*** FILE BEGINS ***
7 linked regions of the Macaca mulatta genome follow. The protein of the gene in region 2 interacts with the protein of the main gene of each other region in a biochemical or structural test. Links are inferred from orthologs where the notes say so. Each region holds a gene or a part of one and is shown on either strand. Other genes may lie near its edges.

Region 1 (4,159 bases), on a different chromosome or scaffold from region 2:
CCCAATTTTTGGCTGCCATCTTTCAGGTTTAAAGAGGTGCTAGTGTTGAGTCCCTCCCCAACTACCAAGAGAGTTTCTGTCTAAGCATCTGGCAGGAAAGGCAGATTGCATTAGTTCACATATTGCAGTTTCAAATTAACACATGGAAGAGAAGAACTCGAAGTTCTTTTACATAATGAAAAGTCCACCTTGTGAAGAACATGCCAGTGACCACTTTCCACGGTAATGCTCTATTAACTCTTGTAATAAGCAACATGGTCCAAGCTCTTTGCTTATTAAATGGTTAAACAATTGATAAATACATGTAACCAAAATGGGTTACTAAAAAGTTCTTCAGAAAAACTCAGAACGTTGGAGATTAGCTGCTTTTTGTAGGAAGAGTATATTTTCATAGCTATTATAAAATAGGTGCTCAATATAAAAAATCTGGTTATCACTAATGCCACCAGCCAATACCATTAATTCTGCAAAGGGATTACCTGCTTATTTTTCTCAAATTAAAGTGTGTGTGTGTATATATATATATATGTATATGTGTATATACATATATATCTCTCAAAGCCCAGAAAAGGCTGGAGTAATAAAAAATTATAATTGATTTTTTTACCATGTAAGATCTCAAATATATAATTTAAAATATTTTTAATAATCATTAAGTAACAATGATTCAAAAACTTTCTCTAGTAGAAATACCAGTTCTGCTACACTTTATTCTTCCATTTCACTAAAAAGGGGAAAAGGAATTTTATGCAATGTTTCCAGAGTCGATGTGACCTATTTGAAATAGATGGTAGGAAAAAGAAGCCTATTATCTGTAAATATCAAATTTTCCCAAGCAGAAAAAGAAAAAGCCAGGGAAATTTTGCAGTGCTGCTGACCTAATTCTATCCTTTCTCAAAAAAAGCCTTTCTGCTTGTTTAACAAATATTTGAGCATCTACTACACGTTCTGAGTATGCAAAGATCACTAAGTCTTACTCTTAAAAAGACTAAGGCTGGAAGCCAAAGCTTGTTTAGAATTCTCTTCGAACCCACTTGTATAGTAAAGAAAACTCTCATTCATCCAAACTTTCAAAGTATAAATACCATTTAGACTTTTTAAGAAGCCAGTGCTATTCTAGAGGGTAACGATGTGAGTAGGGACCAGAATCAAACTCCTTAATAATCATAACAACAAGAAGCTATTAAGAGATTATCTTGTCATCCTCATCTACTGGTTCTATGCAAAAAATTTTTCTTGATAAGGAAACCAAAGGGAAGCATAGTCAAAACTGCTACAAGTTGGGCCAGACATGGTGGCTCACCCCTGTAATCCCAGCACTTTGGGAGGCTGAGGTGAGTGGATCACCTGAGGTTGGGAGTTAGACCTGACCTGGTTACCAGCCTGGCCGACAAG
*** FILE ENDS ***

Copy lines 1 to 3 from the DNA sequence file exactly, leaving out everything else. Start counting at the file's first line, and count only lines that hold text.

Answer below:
7 linked regions of the Macaca mulatta genome follow. The protein of the gene in region 2 interacts with the protein of the main gene of each other region in a biochemical or structural test. Links are inferred from orthologs where the notes say so. Each region holds a gene or a part of one and is shown on either strand. Other genes may lie near its edges.

Region 1 (4,159 bases), on a different chromosome or scaffold from region 2:
CCCAATTTTTGGCTGCCATCTTTCAGGTTTAAAGAGGTGCTAGTGTTGAGTCCCTCCCCAACTACCAAGAGAGTTTCTGTCTAAGCATCTGGCAGGAAAGGCAGATTGCATTAGTTCACATATTGCAGTTTCAAATTAACACATGGAAGAGAAGAACTCGAAGTTCTTTTACATAATGAAAAGTCCACCTTGTGAAGAACATGCCAGTGACCACTTTCCACGGTAATGCTCTATTAACTCTTGTAATAAGCAACATGGTCCAAGCTCTTTGCTTATTAAATGGTTAAACAATTGATAAATACATGTAACCAAAATGGGTTACTAAAAAGTTCTTCAGAAAAACTCAGAACGTTGGAGATTAGCTGCTTTTTGTAGGAAGAGTATATTTTCATAGCTATTATAAAATAGGTGCTCAATATAAAAAATCTGGTTATCACTAATGCCACCAGCCAATACCATTAATTCTGCAAAGGGATTACCTGCTTATTTTTCTCAAATTAAAGTGTGTGTGTGTATATATATATATATGTATATGTGTATATACATATATATCTCTCAAAGCCCAGAAAAGGCTGGAGTAATAAAAAATTATAATTGATTTTTTTACCATGTAAGATCTCAAATATATAATTTAAAATATTTTTAATAATCATTAAGTAACAATGATTCAAAAACTTTCTCTAGTAGAAATACCAGTTCTGCTACACTTTATTCTTCCATTTCACTAAAAAGGGGAAAAGGAATTTTATGCAATGTTTCCAGAGTCGATGTGACCTATTTGAAATAGATGGTAGGAAAAAGAAGCCTATTATCTGTAAATATCAAATTTTCCCAAGCAGAAAAAGAAAAAGCCAGGGAAATTTTGCAGTGCTGCTGACCTAATTCTATCCTTTCTCAAAAAAAGCCTTTCTGCTTGTTTAACAAATATTTGAGCATCTACTACACGTTCTGAGTATGCAAAGATCACTAAGTCTTACTCTTAAAAAGACTAAGGCTGGAAGCCAAAGCTTGTTTAGAATTCTCTTCGAACCCACTTGTATAGTAAAGAAAACTCTCATTCATCCAAACTTTCAAAGTATAAATACCATTTAGACTTTTTAAGAAGCCAGTGCTATTCTAGAGGGTAACGATGTGAGTAGGGACCAGAATCAAACTCCTTAATAATCATAACAACAAGAAGCTATTAAGAGATTATCTTGTCATCCTCATCTACTGGTTCTATGCAAAAAATTTTTCTTGATAAGGAAACCAAAGGGAAGCATAGTCAAAACTGCTACAAGTTGGGCCAGACATGGTGGCTCACCCCTGTAATCCCAGCACTTTGGGAGGCTGAGGTGAGTGGATCACCTGAGGTTGGGAGTTAGACCTGACCTGGTTACCAGCCTGGCCGACAAG